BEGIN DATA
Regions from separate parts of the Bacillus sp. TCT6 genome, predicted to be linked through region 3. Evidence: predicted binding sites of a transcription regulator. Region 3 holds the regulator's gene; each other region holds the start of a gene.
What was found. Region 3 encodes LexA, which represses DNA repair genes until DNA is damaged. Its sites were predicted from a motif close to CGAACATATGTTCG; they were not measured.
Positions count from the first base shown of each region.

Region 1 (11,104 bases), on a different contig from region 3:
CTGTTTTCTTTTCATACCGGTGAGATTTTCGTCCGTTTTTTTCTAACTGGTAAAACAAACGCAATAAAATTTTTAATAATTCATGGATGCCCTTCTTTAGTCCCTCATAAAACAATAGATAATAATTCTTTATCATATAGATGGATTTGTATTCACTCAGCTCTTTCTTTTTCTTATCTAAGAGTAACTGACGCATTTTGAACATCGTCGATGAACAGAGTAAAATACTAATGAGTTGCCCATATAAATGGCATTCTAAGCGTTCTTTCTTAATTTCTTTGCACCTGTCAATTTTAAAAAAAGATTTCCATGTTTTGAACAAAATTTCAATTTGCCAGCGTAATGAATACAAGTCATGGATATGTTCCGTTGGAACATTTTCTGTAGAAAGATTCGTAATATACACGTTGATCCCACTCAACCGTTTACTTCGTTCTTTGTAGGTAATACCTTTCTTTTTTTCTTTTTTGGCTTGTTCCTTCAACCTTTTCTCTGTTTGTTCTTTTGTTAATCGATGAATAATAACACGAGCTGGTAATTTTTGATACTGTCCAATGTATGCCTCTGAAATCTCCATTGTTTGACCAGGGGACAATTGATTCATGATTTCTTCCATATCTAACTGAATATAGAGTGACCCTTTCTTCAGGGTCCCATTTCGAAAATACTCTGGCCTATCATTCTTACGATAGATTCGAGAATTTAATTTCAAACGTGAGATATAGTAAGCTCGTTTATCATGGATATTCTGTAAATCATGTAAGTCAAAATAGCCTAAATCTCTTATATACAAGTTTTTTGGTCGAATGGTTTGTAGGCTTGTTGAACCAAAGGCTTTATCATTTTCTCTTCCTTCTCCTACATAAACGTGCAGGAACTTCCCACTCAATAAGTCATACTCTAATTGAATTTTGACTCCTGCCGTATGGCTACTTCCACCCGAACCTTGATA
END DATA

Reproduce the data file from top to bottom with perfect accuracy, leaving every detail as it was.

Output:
Regions from separate parts of the Bacillus sp. TCT6 genome, predicted to be linked through region 3. Evidence: predicted binding sites of a transcription regulator. Region 3 holds the regulator's gene; each other region holds the start of a gene.
What was found. Region 3 encodes LexA, which represses DNA repair genes until DNA is damaged. Its sites were predicted from a motif close to CGAACATATGTTCG; they were not measured.
Positions count from the first base shown of each region.

Region 1 (11,104 bases), on a different contig from region 3:
CTGTTTTCTTTTCATACCGGTGAGATTTTCGTCCGTTTTTTTCTAACTGGTAAAACAAACGCAATAAAATTTTTAATAATTCATGGATGCCCTTCTTTAGTCCCTCATAAAACAATAGATAATAATTCTTTATCATATAGATGGATTTGTATTCACTCAGCTCTTTCTTTTTCTTATCTAAGAGTAACTGACGCATTTTGAACATCGTCGATGAACAGAGTAAAATACTAATGAGTTGCCCATATAAATGGCATTCTAAGCGTTCTTTCTTAATTTCTTTGCACCTGTCAATTTTAAAAAAAGATTTCCATGTTTTGAACAAAATTTCAATTTGCCAGCGTAATGAATACAAGTCATGGATATGTTCCGTTGGAACATTTTCTGTAGAAAGATTCGTAATATACACGTTGATCCCACTCAACCGTTTACTTCGTTCTTTGTAGGTAATACCTTTCTTTTTTTCTTTTTTGGCTTGTTCCTTCAACCTTTTCTCTGTTTGTTCTTTTGTTAATCGATGAATAATAACACGAGCTGGTAATTTTTGATACTGTCCAATGTATGCCTCTGAAATCTCCATTGTTTGACCAGGGGACAATTGATTCATGATTTCTTCCATATCTAACTGAATATAGAGTGACCCTTTCTTCAGGGTCCCATTTCGAAAATACTCTGGCCTATCATTCTTACGATAGATTCGAGAATTTAATTTCAAACGTGAGATATAGTAAGCTCGTTTATCATGGATATTCTGTAAATCATGTAAGTCAAAATAGCCTAAATCTCTTATATACAAGTTTTTTGGTCGAATGGTTTGTAGGCTTGTTGAACCAAAGGCTTTATCATTTTCTCTTCCTTCTCCTACATAAACGTGCAGGAACTTCCCACTCAATAAGTCATACTCTAATTGAATTTTGACTCCTGCCGTATGGCTACTTCCACCCGAACCTTGATA